Last week, the 53rd World Economic Forum (WEF) took place in the snow-filled city of Davos, Switzerland. This year’s forum attracted the largest number of delegates comprising corporate and political leaders, economists, scholars, civil society and A-class artists.
With the theme, “Cooperation in a Fragmented World”, the forum concluded without attracting any meaningful local media attention. Yet, according to an article posted by the consulting giant McKinsey, the five key take-home action points have weighty policy implications for the domestic economy.
Based on the McKinsey’s summary of the forum, ongoing and unforeseen economic disruptions are not expected to slow down anytime soon. Thus, organisations and nations must make building resilience a priority today to survive tomorrow. This means that even as Covid-19 eases out, the economy is not out of the woods yet. Policy choices have threfore to factor in these risks both in the medium and long term.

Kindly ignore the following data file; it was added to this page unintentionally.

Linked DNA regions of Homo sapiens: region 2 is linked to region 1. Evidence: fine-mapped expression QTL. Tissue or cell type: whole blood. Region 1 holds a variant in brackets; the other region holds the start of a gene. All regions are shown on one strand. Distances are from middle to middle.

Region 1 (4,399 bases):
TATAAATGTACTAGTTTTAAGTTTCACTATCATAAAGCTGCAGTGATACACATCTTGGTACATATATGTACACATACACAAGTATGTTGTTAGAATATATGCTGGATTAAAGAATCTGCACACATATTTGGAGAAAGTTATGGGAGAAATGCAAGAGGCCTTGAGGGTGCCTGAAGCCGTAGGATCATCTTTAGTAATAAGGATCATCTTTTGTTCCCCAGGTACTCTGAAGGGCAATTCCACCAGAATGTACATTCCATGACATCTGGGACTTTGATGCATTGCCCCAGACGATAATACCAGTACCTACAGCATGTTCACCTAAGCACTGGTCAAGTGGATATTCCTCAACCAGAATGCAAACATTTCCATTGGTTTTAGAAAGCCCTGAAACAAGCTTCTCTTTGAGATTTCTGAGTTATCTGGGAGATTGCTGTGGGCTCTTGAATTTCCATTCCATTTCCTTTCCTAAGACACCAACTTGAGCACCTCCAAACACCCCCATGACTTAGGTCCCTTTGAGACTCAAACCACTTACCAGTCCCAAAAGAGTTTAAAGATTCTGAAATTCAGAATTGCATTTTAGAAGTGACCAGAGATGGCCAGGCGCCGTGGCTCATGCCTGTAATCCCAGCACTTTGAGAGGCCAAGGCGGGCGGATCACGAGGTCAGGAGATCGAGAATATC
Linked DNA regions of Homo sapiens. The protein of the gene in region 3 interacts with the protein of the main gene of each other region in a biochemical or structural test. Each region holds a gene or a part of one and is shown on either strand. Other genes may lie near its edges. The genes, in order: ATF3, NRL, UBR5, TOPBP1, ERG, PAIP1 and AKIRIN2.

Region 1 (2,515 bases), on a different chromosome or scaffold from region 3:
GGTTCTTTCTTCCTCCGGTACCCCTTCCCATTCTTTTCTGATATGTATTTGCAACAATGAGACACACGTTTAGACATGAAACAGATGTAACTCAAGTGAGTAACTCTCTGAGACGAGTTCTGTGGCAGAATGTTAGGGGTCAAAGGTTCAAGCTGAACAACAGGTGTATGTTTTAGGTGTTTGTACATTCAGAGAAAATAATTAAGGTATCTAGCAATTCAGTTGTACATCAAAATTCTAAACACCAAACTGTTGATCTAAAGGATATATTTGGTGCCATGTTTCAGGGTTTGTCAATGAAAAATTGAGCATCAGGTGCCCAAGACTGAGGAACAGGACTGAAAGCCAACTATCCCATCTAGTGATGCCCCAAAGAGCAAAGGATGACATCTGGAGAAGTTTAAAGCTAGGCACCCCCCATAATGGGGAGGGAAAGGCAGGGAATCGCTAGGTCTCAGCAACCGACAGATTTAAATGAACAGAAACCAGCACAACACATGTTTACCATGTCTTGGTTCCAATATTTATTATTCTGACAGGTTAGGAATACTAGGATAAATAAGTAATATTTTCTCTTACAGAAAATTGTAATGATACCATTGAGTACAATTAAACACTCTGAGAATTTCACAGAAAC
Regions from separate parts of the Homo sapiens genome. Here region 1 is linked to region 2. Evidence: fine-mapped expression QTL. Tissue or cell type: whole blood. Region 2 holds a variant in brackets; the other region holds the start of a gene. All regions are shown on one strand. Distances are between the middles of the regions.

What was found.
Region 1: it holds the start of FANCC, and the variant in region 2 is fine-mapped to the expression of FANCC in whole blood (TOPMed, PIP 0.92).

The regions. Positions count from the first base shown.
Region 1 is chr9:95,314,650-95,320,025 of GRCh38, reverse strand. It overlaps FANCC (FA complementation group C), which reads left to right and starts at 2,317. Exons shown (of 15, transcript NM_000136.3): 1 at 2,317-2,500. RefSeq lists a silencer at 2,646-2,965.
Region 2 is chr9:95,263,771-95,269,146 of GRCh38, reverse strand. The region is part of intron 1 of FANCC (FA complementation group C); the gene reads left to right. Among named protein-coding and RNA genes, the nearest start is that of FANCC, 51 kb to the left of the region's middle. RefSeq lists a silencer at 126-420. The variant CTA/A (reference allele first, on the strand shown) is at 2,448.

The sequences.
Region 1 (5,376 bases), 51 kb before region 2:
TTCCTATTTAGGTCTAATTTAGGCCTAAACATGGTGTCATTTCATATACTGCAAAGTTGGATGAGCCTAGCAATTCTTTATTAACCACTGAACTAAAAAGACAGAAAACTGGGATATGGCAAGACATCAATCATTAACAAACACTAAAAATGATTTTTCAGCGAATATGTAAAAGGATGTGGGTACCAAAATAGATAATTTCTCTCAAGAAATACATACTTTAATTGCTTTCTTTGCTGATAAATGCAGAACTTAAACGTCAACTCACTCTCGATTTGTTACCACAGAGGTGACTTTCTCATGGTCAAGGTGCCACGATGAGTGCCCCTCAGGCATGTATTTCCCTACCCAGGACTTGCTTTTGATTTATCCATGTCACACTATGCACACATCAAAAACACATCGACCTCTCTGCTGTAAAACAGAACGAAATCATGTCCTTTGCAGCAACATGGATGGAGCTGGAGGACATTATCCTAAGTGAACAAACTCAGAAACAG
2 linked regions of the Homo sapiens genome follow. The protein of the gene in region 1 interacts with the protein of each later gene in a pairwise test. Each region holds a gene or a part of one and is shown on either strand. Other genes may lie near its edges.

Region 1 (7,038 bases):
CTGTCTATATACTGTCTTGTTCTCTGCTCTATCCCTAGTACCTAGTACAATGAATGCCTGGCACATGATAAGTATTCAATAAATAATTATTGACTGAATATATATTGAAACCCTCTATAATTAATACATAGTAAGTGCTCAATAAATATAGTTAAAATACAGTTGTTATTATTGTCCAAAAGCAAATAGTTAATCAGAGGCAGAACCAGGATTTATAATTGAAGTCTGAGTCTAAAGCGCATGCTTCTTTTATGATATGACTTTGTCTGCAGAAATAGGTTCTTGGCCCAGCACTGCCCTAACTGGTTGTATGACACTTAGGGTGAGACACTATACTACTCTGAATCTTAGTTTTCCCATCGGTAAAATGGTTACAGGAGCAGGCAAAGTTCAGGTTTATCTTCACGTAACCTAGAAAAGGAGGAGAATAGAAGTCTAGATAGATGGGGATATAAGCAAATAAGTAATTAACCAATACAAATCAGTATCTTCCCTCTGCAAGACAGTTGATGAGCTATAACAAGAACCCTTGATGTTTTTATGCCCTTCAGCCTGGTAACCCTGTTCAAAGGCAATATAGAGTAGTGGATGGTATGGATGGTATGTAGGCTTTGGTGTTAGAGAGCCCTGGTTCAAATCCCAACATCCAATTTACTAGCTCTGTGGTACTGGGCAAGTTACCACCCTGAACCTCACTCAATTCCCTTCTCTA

Secondly, the forum affirmed the fact that in today’s interconnected world, there is no single region or nation that can operate as an island. This implies that the future of globalisation lies in increased diversification as opposed to disengagement from the world economic systems. Our decisions must therefore lead us towards regionalism and serving the global market as opposed to inward-looking ones.
Thirdly, a mutually beneficial future demands that leaders find a balance between energy transition and building energy resilience. This is particularly important for the country as it grapples with high cost of energy that has robbed the country of any competitive advantages in manufacturing and other basic productions. I still wonder what competitive advantage we can dream of if taxes and levies account for 63 per cent of electricity bills to consumers.
The fourth and fifth take-homes from Davos offer interesting and thought-provoking ideas on the future of economics. It raises curiosity that McKinsey argues that companies are finding programmes that target inclusion are not only helping them tap into underserved markets, but also providing them with opportunities to develop a competitive advantage.